Relying on its prior published decision, In re Ortega-Cabrera, 23 I. & N. Dec. 793, 796–97 (B.I.A. 2005), the Board rejected Petitioner’s interpretation of the stop-time rule and denied his appeal. Ortega-Cabrera explained that, prior to IIRIRA’s 1996 amendments to the INA, the Board had understood the physical presence and good moral character time periods to be identical and to “continu[e] to accrue through the time [the Board] decided an alien’s appeal.” Id. at 794. But the stop-time rule, explained Ortega-Cabrera, “altered the calculation” of the physical presence time period “by halting the accrual of such presence with the service of the [notice to appear].” Id. at 795. The Board concluded that the interaction between the stop-time rule and the good moral character requirement was ambiguous. See id.

In light of the stop-time rule, Ortega-Cabrera said there were “three possible interpretations” of the good moral character requirement’s time period. Id. First, the Board could continue to treat the physical presence and good moral character time period as identical, applying the stop-time rule to make both requirements “bounded at the end” by the service of a notice to appear. Id. Second, the periods could be identical but end instead on “the date that the application for cancellation of removal is first filed with the court.” Id. And third, the two periods could diverge. Under this final reading, the good moral character period would be the ten years prior to the Board’s final administrative decision—in other words, the good moral character period would be read “consistent with [the Board’s] long-established practice” of allowing the good moral character time period to accrue until a final administrative decision. Id.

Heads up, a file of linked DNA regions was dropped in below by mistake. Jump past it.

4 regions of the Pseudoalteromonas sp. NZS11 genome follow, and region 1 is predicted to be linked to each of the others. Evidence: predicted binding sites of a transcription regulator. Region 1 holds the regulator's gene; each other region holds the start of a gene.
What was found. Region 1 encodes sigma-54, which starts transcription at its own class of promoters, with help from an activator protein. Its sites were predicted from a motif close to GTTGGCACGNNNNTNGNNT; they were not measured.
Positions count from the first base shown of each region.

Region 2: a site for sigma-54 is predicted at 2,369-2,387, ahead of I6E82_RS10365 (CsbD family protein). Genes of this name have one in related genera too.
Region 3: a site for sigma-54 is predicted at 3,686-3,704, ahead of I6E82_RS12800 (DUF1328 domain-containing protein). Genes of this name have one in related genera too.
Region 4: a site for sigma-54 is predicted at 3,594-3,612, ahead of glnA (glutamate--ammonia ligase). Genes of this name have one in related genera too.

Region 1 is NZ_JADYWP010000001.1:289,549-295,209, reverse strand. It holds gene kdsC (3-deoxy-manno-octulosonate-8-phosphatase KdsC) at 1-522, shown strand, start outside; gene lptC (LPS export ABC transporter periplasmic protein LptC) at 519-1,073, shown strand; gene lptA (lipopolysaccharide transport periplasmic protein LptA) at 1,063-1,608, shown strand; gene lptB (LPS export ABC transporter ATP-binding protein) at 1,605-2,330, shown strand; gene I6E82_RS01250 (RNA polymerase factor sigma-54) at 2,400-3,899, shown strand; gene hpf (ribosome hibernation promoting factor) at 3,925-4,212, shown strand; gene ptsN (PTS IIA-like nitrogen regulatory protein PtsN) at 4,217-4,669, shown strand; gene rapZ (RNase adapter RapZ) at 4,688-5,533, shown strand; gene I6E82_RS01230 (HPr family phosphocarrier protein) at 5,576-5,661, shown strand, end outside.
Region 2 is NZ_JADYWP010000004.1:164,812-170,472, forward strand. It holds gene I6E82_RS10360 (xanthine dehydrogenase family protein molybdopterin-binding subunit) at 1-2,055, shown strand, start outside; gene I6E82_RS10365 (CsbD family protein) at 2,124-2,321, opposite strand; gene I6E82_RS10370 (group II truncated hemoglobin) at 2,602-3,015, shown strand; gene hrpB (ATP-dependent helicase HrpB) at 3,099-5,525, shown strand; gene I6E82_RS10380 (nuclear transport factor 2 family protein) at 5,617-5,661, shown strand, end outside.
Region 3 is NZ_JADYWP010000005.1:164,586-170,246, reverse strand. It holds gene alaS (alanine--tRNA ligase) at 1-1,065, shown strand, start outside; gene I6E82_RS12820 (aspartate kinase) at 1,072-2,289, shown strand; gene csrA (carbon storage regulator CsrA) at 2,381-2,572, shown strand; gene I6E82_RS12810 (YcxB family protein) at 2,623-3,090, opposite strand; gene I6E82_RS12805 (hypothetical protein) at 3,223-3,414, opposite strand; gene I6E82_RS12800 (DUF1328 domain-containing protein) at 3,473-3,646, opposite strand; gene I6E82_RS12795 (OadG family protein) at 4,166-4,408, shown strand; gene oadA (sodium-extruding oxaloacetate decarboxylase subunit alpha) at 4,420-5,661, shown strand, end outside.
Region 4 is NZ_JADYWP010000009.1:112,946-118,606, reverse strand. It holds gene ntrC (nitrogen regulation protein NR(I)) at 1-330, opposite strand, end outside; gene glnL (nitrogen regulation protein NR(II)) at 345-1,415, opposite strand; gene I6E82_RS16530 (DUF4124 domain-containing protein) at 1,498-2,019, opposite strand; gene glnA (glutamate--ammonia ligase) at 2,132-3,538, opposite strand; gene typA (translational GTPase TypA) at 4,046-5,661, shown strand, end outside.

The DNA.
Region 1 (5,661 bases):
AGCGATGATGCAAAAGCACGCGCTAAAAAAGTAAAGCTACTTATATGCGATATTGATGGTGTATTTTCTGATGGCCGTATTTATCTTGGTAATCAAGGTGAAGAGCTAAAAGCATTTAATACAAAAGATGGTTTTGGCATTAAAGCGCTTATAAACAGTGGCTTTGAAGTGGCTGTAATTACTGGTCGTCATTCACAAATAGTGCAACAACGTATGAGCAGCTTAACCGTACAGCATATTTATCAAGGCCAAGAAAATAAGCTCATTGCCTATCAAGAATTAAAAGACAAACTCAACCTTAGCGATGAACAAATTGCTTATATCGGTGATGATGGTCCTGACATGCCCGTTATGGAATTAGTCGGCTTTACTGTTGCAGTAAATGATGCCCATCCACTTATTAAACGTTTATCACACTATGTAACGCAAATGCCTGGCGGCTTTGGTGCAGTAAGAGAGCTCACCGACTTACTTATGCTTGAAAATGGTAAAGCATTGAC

After acknowledging that each interpretation presented problems, Ortega-Cabrera adopted the final option, concluding it most aligned with congressional intent. The first interpretation––applying the stop-time rule to the good moral character requirement––would undermine the INA’s definition of good moral character, see 8 U.S.C. § 1101(f), because this reading would allow “an alien who engages in a disqualifying act,” such as alien smuggling or giving false testimony at his immigration hearing, to remain eligible for cancellation of removal if the act occurred after the service of a notice to appear. See Ortega-Cabrera, 23 I. & N. Dec. at 797. The second option––although appearing consistent with the statute’s text––“is thrown into considerable doubt” when read with the stop-time rule because that rule had made the phrase “immediately preceding the date of the application” inapplicable in determining the physical presence requirement. Id. at 795.